Films of the Week | 4th April 2022
I enjoyed this, and I recommend it, though Paul Merton, an expert on early twentieth-century American comedy, was incandescent with irritation when it came out because in real life there was no feud: Laurel and Hardy always got on. The performances are excellent.
This is Anthony Mann’s last Western, and it did not do well when it was released – too grim, perhaps, for it is sometimes categorized as Western Film Noir – but it has climbed and climbed, and is now one of the very few films to have a hundred per cent rating on Rotten Tomatoes. Derek Malcolm considers it Anthony Mann’s finest film, and Jean-Luc Godard claimed it as the film of the year on its release. It is certainly one of Mann’s best, a powerful and sometimes disturbing film that is, like most of his films, a tale of redemption.
Mann had failed in his attempt to film King Lear in the West, with sons replacing daughters, though elements of Lear can be seen in several of his films (the blind patriarch in The Man from Laramie, for instance, with one deranged son, another adopted son who is finally more dangerous). The raving alcoholic Dock Tobin played by Lee J Cobb is another Lear. Family more than community or conviction tends to be the driving influence in Mann’s films. Chains bind these characters. Link (spot the name) Jones played by Gary Cooper cannot escape who he is, his past or his family, just as Billie Ellis (Julie London) cannot escape the perception that she is a slut because she performs in public, which makes her vulnerable to abuse. Link is drawn back to his family, his uncle and his cousins, like an iron filing drawn to a magnet. But what seems like a fatal journey, as he is drawn back to the father figure who taught him to kill, offers a way out, through violence, to redemption.
Link searches the bodies of the men he has killed, and it is only when he finds what he is looking for right at the end that we realise that he is looking for the ‘link’ that represents his commitment to his new life, and to his wife and two children back in his new home town.
It is a marvellous performance from Gary Cooper, from aw-shucks clumsiness and naivety in the opening scenes at the railway station, though showing that he is not all that he seems by misnaming both himself and the town he comes from, to the violent avenger that lies beneath what we now find to be a mask, his features shot to look as craggy as the desert mountains behind him*. Lee J Cobb was ten years younger than Gary Cooper, who was playing his nephew, and is his usual over-the-top self. Julie London is marvellous (it was her favourite film), and the supporting actors equally so.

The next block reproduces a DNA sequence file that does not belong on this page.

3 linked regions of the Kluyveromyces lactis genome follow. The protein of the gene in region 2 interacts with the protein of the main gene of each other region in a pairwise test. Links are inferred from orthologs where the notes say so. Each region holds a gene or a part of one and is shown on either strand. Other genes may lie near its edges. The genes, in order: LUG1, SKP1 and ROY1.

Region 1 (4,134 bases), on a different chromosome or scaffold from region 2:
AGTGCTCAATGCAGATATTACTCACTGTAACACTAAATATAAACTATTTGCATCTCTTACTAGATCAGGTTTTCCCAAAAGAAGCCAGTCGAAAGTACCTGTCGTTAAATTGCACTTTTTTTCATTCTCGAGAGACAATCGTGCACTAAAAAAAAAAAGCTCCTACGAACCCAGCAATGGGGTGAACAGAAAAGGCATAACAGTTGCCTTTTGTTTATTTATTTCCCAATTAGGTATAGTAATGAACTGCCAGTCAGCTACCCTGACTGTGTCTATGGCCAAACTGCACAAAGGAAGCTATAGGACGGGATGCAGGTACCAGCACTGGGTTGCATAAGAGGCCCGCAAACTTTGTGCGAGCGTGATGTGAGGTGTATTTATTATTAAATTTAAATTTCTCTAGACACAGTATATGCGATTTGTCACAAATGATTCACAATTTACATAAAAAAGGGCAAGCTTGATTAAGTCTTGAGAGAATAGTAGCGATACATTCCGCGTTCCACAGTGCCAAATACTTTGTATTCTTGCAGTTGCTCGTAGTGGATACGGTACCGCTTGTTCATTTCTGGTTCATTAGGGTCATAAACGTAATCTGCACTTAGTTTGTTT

The film is a dark Western, dark and sometimes troubling in subject, dark in visuals; unusually for Anthony Mann, a lot of the film takes place at night or in shadowed interiors. Whether it is because the colour is by De Luxe, or whether it is intentional, the hills around the outlaws’ settlement are a poisonous, evil green, like the moral swamp that it contains. The depraved family clan, isolated in a poisoned desert, looks forward to some of the horror films that were to follow, like The Texas Chainsaw Massacre (1974). The Hills Have Eyes (1977) was shot in the same Mojave Desert. Later, the action moves to the bleakest and rockiest of deserts, and the final sequences take place in a ghost town: the West reduced to empty houses, a bank that has no money and cannot be robbed.
The film has one of the least glamorous, most distressing fist fights in all of Westerns, as the old conventions of the Western are extended and explored. Punches hurt. Bullets cripple. Wounds bleed. There is an intensity about the action that shows that the West wasn’t glamorous at all, and that if to kill someone is messy and cruel we are forced to consider the morality of it (there are no moral issues in the bloodless slaughter of baddies and Indians in the usual Western fare, just pinball play). There is a heart-breaking moment, brief and almost missable, when the last inhabitant of the ghost town goes in search of his wife, Juanita. It happens at the edge of the frame as he calls her name, and steps into a house where we know she lies dead.
We are left reflecting on the ironies of the title. The title sequence shows Gary Cooper on horseback, an icon of Western heroism, but by the end we wonder who is ‘The Man of the West’. Link? Dock? And what is the West? The Frontier? Violence? Depravity? Is this what the West means? American history might well have been different had the implications of the end of the film been understood rather than the simplifications of the beginning.
*Cooper was suffering from cancer, and his drawn and preoccupied performance may be related to the cancer that was to kill him three years later. There is a thesis to be written about the relationship of cancer and acting on film, John Wayne and Franchot Tone in In Harm’s Way, for instance.
Best wishes, Bill.